Colour Focus : Blue Interiors

January 24, 2020

Oval Room Blue by Farrow & Ball in our hallway.

Blue is one of those colours that sits on the edge of fashion. It’s always there as a staple easy stylish tone, and yet it never really takes centre ground.

In the six years since I’ve been blogging, I’ve heard blues name being called a few times as the next big trend, it’s made various forecasters colour of the year during this time, and yet it’s never become a mega trend like millennial pink, greige, or the current vogue for green. But it also never really goes away, we are comfortable with it, from elegant light blues and calm aquamarines to bright azures and deep inky night sky navy, there is something very timelessly chic about blue.

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Hague Blue by Farrow & Ball in our bathroom.

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As one of the primary colours, blue feels very pure, and muted blues more than a little serene too, it’s also the colour choice I’m going for in Teds upcoming bedroom makeover. So, despite the lack of a specific blue zeitgeist I’m dedicating my second colour focus to the sturdy staple, older brother of the colour family, step up blue.

What is your first memory of blue in interiors? Mine was during my halcyon student days listening to History lectures in Bloomsbury buildings where the decor of many of the Georgian rooms I studied in were painted that barely-there whispered light blue. Blue makes me think of elegance and comfort. But on the subject of Bloomsbury (sort of) richer, almost peacock, blue’s are also a tone that I associate with the Bloomsbury set of the early twentieth century and this shade looks wonderful in modern bohemian homes. 

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Cocktail Room Refresh Blue & Botanical gallery wall, vintage bohemian interior ideas inspiration, dark walls

Prussian Blue by Zoffany in our old cocktail room

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I have used blue several times in our current home, it’s a great shade in interiors. We have the deep jewel like Hague Blue in our bathroom, and in our hallway Oval Room Blue which is both undoubtedly blue but also owes a debt of gratitude to both grey and green. The cocktail room was once Prussian blue, a great shade that created subtle tones, and as I have mentioned,  I am set to use blue again imminently. Blue is a perfect shade for when you want to dip your toe into using colour without going too bold (though there are definitely bold blues too, which we will come to in a bit).

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Blue Blood by Paint & Paper Library.

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Blue is known as the colour of the mind, and of enhancing creativity, strong blues aiding focussed thought and light blues calming the mind, it is advised against in kitchen and dining rooms as it can suppress the appetite. It is also a colour of wonder, in European culture blue has symbolised both the exotic and the fascinating since the Middle Ages with the discovery of the precious blue stone the lapis lazuli first brought to Europe from Afghanistan. Blue can be decadent, luxurious, escapist and bold. I like to use blue in it’s more subdued form, as a classic accent (usually with a little twist) but it is certainly one of the more versatile shades. The bold blues favoured by confident decorators in the naturally maximalist homes can make an incredible statement, step forward Yves Klein Blue, you were made for the daring interior.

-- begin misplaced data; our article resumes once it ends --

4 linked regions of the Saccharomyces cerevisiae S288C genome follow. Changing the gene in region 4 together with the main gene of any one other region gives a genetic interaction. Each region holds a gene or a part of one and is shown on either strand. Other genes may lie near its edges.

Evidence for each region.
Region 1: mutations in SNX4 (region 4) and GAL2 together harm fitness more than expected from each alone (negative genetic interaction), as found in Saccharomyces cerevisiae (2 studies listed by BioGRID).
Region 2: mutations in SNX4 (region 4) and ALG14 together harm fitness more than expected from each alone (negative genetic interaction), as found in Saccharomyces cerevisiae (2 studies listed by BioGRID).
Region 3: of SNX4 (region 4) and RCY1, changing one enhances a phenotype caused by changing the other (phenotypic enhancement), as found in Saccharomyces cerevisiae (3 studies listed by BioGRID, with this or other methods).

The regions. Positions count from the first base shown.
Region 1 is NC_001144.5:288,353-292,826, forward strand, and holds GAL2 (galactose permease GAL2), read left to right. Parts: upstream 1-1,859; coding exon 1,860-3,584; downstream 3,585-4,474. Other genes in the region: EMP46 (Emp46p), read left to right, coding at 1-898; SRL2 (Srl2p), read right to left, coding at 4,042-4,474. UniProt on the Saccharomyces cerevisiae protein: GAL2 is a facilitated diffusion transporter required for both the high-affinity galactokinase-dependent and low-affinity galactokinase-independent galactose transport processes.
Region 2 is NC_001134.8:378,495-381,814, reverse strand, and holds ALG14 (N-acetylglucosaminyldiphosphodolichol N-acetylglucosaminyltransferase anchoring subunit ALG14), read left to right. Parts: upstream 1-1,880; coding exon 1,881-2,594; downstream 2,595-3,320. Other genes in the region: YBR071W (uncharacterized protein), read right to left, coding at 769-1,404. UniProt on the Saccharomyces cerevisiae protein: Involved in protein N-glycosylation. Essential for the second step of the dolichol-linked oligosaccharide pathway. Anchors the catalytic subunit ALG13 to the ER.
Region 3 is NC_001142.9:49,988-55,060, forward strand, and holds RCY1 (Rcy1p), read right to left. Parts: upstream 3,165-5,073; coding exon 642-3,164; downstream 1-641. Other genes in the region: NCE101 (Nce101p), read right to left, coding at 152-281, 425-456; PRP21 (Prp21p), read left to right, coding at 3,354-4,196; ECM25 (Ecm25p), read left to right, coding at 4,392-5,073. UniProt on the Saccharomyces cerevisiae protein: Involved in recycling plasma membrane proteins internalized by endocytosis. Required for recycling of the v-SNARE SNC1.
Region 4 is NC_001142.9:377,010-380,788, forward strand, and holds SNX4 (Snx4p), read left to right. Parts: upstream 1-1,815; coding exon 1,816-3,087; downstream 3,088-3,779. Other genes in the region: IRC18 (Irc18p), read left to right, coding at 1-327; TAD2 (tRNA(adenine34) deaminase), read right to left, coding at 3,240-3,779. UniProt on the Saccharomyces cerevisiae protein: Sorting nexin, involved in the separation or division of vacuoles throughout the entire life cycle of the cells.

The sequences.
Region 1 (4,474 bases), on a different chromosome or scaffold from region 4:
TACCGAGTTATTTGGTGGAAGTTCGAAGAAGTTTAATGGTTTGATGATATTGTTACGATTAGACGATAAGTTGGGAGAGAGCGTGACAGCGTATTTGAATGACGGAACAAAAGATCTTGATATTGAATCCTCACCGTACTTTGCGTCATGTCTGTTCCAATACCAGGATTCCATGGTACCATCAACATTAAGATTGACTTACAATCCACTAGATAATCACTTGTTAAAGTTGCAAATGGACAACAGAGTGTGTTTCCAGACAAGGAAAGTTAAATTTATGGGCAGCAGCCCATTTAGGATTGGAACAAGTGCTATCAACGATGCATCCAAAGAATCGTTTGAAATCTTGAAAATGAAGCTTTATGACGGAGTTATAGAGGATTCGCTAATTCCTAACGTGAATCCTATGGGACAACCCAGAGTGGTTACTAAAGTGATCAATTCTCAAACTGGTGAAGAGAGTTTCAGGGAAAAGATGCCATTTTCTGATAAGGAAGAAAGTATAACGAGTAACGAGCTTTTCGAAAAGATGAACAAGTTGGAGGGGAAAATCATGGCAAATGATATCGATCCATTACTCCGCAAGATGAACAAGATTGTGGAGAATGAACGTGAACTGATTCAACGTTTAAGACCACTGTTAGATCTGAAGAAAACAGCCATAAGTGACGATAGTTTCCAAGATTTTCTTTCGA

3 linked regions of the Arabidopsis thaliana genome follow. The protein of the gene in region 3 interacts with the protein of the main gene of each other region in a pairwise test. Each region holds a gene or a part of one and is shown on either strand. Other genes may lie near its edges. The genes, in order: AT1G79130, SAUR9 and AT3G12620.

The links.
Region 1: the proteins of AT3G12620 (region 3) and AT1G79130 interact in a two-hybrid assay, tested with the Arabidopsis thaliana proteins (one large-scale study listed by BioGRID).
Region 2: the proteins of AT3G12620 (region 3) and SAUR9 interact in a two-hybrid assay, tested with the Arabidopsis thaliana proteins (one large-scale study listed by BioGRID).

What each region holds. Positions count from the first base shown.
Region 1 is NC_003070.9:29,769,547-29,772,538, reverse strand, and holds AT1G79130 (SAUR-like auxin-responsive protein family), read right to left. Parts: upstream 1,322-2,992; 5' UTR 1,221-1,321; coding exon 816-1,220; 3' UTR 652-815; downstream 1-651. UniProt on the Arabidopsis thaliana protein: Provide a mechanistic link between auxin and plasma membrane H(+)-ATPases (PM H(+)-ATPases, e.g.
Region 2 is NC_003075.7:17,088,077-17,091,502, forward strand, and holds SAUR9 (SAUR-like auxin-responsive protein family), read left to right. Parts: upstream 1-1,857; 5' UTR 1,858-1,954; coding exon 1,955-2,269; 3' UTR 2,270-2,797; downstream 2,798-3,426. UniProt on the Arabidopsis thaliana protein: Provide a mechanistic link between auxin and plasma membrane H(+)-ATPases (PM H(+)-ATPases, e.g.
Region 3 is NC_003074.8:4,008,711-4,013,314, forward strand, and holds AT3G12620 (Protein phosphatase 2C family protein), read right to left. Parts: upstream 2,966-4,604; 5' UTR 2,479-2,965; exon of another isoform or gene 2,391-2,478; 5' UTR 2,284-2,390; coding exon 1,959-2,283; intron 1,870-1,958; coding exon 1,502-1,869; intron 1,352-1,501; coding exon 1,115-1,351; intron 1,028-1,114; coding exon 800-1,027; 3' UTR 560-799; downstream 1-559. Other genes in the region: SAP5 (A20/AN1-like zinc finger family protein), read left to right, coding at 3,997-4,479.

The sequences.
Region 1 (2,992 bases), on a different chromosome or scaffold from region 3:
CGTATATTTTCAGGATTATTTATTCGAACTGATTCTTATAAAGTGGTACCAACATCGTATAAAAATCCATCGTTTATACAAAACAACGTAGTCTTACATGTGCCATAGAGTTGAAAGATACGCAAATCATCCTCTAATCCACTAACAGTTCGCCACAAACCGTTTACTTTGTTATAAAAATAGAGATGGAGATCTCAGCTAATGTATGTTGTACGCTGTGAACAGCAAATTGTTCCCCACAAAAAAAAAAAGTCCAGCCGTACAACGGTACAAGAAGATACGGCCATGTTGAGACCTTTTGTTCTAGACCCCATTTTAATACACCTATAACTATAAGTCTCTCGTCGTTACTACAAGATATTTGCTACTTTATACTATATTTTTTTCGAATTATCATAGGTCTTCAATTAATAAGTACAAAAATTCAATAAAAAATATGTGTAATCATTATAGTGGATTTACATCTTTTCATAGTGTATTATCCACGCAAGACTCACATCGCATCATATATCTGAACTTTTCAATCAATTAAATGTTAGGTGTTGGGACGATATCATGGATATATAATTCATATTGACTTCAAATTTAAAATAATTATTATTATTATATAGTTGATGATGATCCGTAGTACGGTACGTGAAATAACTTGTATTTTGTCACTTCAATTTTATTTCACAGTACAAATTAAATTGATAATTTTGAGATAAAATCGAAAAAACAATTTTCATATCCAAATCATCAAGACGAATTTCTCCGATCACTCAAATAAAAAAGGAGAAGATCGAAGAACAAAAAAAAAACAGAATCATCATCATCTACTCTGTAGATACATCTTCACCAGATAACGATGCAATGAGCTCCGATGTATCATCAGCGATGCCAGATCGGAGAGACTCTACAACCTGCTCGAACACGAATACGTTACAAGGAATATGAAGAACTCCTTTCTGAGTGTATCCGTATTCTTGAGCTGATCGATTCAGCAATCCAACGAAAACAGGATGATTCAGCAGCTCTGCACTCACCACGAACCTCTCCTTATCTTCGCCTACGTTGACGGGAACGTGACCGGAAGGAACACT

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Pale Blue by Farrow & Ball.

Maritime by Mylands.

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Blue is one of the two colours uniquely able to lend walls an opalescent feel depending on light at particular times of day, which makes it a beautiful colour to work with in the home. I associate blue with a calm ethereal beauty, conjuring images of the sea, clement weather skies. I wonder if blue’s calmness stems from the circadian rhythms? Does the association of blue with the night sky make us naturally think about unwinding? One of the new shades released by scandinavian paint brand Jotun for 2020 is called Serene Blue, twentieth century painter Jean miro describes one blue as the colour of his dreams(!). Blue definitely is a dreamy shade, a palette for relaxation and day dreaming.

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Statement Blue by Jotun Lady.

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Blue works so well as an accent colour too, it can bring just the right hint of vibrancy to a white space and heighten energy. I personally love the juxtaposition of light greens with navy blues, or paler blues with forest greens, they hint at turquoise and emphasise the hinterland between blue and green, this colour combination looks  particularly well in spaces with a vintage feel. Do you use blue in your home? If so, what’s your favourite shade? Let me know in the comments below.

 

Blue Interiors Pieces

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